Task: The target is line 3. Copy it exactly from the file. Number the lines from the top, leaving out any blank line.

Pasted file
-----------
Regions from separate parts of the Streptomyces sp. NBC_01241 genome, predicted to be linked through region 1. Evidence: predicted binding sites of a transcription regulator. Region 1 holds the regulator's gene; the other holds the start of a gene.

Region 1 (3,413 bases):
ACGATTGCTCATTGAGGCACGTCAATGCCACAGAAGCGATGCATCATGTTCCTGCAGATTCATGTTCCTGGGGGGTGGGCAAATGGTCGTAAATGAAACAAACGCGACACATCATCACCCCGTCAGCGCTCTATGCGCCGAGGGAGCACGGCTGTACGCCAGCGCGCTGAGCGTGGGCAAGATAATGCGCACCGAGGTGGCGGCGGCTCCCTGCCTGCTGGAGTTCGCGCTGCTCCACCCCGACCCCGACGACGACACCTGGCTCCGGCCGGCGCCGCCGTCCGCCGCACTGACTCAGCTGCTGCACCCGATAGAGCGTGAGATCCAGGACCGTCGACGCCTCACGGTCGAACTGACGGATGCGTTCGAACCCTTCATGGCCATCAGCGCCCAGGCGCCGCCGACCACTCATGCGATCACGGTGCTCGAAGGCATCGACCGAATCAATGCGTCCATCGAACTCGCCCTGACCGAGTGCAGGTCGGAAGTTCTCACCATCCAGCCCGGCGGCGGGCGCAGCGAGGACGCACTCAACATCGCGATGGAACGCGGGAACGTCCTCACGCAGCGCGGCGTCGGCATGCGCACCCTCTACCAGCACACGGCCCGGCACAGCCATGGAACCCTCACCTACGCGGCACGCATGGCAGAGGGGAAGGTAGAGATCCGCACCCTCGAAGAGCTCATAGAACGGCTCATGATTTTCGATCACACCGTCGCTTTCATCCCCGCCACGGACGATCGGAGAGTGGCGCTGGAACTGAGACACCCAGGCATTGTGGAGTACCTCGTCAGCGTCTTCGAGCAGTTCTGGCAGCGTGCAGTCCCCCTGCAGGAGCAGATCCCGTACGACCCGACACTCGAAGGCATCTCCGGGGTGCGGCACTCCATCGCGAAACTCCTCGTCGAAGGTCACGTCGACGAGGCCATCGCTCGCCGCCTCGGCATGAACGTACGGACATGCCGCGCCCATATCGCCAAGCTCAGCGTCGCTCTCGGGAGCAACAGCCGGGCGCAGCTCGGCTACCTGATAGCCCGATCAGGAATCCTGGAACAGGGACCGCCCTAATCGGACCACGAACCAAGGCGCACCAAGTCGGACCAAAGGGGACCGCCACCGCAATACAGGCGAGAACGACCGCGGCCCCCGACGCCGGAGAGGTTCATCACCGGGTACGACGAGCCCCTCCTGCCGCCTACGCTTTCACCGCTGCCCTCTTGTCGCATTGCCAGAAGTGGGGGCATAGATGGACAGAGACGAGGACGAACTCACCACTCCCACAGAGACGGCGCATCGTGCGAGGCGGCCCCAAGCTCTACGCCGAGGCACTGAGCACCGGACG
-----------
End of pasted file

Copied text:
ACGATTGCTCATTGAGGCACGTCAATGCCACAGAAGCGATGCATCATGTTCCTGCAGATTCATGTTCCTGGGGGGTGGGCAAATGGTCGTAAATGAAACAAACGCGACACATCATCACCCCGTCAGCGCTCTATGCGCCGAGGGAGCACGGCTGTACGCCAGCGCGCTGAGCGTGGGCAAGATAATGCGCACCGAGGTGGCGGCGGCTCCCTGCCTGCTGGAGTTCGCGCTGCTCCACCCCGACCCCGACGACGACACCTGGCTCCGGCCGGCGCCGCCGTCCGCCGCACTGACTCAGCTGCTGCACCCGATAGAGCGTGAGATCCAGGACCGTCGACGCCTCACGGTCGAACTGACGGATGCGTTCGAACCCTTCATGGCCATCAGCGCCCAGGCGCCGCCGACCACTCATGCGATCACGGTGCTCGAAGGCATCGACCGAATCAATGCGTCCATCGAACTCGCCCTGACCGAGTGCAGGTCGGAAGTTCTCACCATCCAGCCCGGCGGCGGGCGCAGCGAGGACGCACTCAACATCGCGATGGAACGCGGGAACGTCCTCACGCAGCGCGGCGTCGGCATGCGCACCCTCTACCAGCACACGGCCCGGCACAGCCATGGAACCCTCACCTACGCGGCACGCATGGCAGAGGGGAAGGTAGAGATCCGCACCCTCGAAGAGCTCATAGAACGGCTCATGATTTTCGATCACACCGTCGCTTTCATCCCCGCCACGGACGATCGGAGAGTGGCGCTGGAACTGAGACACCCAGGCATTGTGGAGTACCTCGTCAGCGTCTTCGAGCAGTTCTGGCAGCGTGCAGTCCCCCTGCAGGAGCAGATCCCGTACGACCCGACACTCGAAGGCATCTCCGGGGTGCGGCACTCCATCGCGAAACTCCTCGTCGAAGGTCACGTCGACGAGGCCATCGCTCGCCGCCTCGGCATGAACGTACGGACATGCCGCGCCCATATCGCCAAGCTCAGCGTCGCTCTCGGGAGCAACAGCCGGGCGCAGCTCGGCTACCTGATAGCCCGATCAGGAATCCTGGAACAGGGACCGCCCTAATCGGACCACGAACCAAGGCGCACCAAGTCGGACCAAAGGGGACCGCCACCGCAATACAGGCGAGAACGACCGCGGCCCCCGACGCCGGAGAGGTTCATCACCGGGTACGACGAGCCCCTCCTGCCGCCTACGCTTTCACCGCTGCCCTCTTGTCGCATTGCCAGAAGTGGGGGCATAGATGGACAGAGACGAGGACGAACTCACCACTCCCACAGAGACGGCGCATCGTGCGAGGCGGCCCCAAGCTCTACGCCGAGGCACTGAGCACCGGACG